On Wednesday, FIAC (Foire International d’Art Contemporain) opened its 47th fair in its temporary home at Paris’s Grand Palais Éphémère, a venue built in preparation for the 2024 Olympic Games. The main purpose of the new 107,000-square-foot space is to host events that would ordinarily take place at the Grand Palais, which is currently closed for renovation. Located near the Eiffel Tower, the Grand Palais Éphémère is slightly easier to navigate than the historic Grand Palais, where FIAC is usually staged.
At 10 a.m. yesterday, VIP guests lined up in front of the Grand Palais Éphémère. There was some minor confusion at the very start of the event—some guests were advised to come at the wrong time, and had to plead their cases to get inside that morning—but all things considered, the first in-person FIAC held since 2019 has so far gone largely as planned. Some 160 dealers from 25 countries eagerly rolled out their displays, and many of them reported strong sales. Below are 10 highlights from the fair, which runs in the French capital through Sunday.
Galerie Jocelyn Wolff
Look up! Katinka Bock’s sculptures Leichtsinn (Recklessness, in English) and Speaker and Receiver (both works 2021)— two glazed ceramic pieces featuring objects, such as a giant spoon in the latter work, suspended in midair—hang in the booth of Paris’s Galerie Jocelyn Wolff. Now look down, and you’ll see William Anastasi’s Sink (1963), which refers both to drowning and the bowl-shaped plumbing fixture used to wash hands or dishes. This hot-rolled carbon steel plate is covered with a puddle of water, to be refilled upon evaporation. Also lying on the floor is a puzzling bronze skeleton courtesy of Portuguese sculptor Francisco Ropa, the result of a performance in which its bones are put back together in front of an audience.
Seoul’s Kukje gallery is responsible for the only loan to the current Jean-Michel Othoniel retrospective at the Petit Palais, located opposite the Grand Palais. For those who want a taste of that show ahead of visiting, Kukje is showing monumental glass necklaces by the French artist, who was inducted into France’s esteemed Académie des Beaux-Arts no less than two weeks ago. Also on view are handsome paintings by Lee Ufan. Response (2021) features two thick gradations of color: single strokes that result from up-and-down and right-to-left movements of the hand. Meanwhile, to make From Line (1981), Lee enacts similar minimalist effects, this time by pulling thinly mixed paint downward over and over.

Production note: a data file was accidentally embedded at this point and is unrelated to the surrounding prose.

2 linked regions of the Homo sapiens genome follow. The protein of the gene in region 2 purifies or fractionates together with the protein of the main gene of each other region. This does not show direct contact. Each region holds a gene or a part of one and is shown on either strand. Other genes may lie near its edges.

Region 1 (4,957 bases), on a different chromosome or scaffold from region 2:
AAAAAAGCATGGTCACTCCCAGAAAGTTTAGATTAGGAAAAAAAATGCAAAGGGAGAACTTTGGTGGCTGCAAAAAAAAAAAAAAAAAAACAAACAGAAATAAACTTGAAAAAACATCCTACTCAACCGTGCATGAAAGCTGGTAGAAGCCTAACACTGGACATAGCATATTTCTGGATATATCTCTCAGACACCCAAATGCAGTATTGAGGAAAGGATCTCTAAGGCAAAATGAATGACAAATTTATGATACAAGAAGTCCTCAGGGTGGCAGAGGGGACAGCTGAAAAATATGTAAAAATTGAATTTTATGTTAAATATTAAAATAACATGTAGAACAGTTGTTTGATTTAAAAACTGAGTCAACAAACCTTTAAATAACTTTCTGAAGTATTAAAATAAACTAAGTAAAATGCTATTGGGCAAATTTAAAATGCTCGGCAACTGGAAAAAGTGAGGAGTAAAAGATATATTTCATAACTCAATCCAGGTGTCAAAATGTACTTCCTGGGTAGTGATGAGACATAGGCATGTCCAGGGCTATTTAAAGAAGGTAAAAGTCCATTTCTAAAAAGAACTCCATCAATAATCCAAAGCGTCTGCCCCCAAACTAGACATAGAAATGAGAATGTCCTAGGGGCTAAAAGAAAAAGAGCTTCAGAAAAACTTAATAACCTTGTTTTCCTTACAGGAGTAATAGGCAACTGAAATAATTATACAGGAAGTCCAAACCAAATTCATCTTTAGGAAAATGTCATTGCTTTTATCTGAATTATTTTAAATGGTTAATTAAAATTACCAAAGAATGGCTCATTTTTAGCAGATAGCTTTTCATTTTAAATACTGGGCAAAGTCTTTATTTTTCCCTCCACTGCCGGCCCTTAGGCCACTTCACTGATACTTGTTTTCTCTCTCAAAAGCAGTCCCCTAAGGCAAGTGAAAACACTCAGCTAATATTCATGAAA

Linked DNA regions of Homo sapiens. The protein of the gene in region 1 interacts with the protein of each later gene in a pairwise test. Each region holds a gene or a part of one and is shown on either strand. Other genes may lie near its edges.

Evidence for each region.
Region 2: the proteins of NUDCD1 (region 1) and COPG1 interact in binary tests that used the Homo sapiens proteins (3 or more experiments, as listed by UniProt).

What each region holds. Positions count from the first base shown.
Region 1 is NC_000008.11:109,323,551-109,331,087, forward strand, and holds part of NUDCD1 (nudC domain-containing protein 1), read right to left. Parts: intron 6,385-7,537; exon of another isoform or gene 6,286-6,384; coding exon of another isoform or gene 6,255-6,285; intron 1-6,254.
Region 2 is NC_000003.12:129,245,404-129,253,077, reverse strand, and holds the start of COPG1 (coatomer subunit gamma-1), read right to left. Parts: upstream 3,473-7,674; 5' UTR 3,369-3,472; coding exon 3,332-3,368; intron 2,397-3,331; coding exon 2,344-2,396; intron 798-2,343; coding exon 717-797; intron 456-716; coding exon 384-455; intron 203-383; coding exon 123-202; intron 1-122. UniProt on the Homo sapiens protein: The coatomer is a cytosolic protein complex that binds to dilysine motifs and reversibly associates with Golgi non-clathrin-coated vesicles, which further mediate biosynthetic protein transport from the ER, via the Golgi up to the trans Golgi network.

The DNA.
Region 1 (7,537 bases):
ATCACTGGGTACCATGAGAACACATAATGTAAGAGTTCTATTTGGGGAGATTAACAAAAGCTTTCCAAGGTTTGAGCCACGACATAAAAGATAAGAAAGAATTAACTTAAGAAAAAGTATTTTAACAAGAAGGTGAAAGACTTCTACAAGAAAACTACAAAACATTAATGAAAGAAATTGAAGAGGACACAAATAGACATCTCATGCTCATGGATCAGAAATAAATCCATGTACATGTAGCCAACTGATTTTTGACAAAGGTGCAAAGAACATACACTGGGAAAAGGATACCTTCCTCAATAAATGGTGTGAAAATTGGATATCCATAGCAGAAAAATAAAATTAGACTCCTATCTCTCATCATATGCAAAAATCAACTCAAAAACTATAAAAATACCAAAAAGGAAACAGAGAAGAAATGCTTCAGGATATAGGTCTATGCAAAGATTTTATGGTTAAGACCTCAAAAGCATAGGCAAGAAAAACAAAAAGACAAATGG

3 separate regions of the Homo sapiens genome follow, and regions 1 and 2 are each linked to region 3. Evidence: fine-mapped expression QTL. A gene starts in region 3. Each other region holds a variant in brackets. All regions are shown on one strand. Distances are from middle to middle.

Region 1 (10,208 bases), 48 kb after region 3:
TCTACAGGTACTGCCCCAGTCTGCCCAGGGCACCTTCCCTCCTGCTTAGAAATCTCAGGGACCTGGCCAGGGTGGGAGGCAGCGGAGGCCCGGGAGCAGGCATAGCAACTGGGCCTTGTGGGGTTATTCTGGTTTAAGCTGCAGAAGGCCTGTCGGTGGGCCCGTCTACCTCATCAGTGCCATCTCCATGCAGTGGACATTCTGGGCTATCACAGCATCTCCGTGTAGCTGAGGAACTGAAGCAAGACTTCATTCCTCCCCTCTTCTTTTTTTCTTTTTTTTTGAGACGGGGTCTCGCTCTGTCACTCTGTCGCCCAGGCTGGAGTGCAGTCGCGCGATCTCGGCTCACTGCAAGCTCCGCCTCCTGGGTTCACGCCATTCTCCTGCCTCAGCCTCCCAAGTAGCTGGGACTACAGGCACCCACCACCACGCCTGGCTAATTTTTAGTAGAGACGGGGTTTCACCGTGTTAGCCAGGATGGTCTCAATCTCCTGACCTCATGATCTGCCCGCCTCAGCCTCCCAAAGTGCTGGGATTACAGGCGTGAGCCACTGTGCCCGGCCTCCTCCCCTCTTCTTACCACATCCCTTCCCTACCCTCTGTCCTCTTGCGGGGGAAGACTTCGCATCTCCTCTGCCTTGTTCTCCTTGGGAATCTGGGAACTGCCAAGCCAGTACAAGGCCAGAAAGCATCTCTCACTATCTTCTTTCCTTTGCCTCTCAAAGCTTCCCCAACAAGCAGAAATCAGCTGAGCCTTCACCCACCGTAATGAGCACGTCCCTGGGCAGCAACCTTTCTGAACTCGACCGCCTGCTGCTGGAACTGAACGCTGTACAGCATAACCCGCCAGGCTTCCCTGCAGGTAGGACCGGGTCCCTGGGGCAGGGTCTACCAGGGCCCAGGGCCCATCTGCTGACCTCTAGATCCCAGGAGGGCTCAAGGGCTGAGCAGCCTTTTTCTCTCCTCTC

Galerie Max Hetzler
Behind a dealer’s desk at Galerie Max Hetzler’s booth hangs a giant set of matches by Raymond Hains, a central figure in the postwar French art scene. To complement that 1971 work, the Berlin gallery brought to Paris a few more contemporary ones by artists on its roster. Glenn Brown’s 2020 painting Deliver Me (after Jan Lievens) offers similar curves to the ones seen in Ai Weiwei’s blue-and-white Porcelain Plates (2017). Elsewhere in the booth, a brass bust by Hans Josephsohn rhymes nicely with Bridget Riley’s striped composition Intervals 8 (2020). Consider this booth a showcase for perfect matches.
Winter is coming at the booth of Berlin’s Esther Schipper, which has fostered the careers of artists associated with the field of relational aesthetics. In what counts as one of FIAC’s showiest offerings, the gallery has reactivated Philippe Parreno’s 1995 work Iceman in a Reality Park, an ice sculpture of a snowman standing on top of a manhole cover. Next to this melting installation—which will be replaced in its entirety on a daily basis—is Who’s in Egypt by Simon Fujiwara. This installation is the continuation of a series featuring cartoon character Who the Bær, which has no clear gender or identity. Here, the character is shown a inside mixed-media sarcophagus surrounded by six drawings.
Galerie Lelong & Co.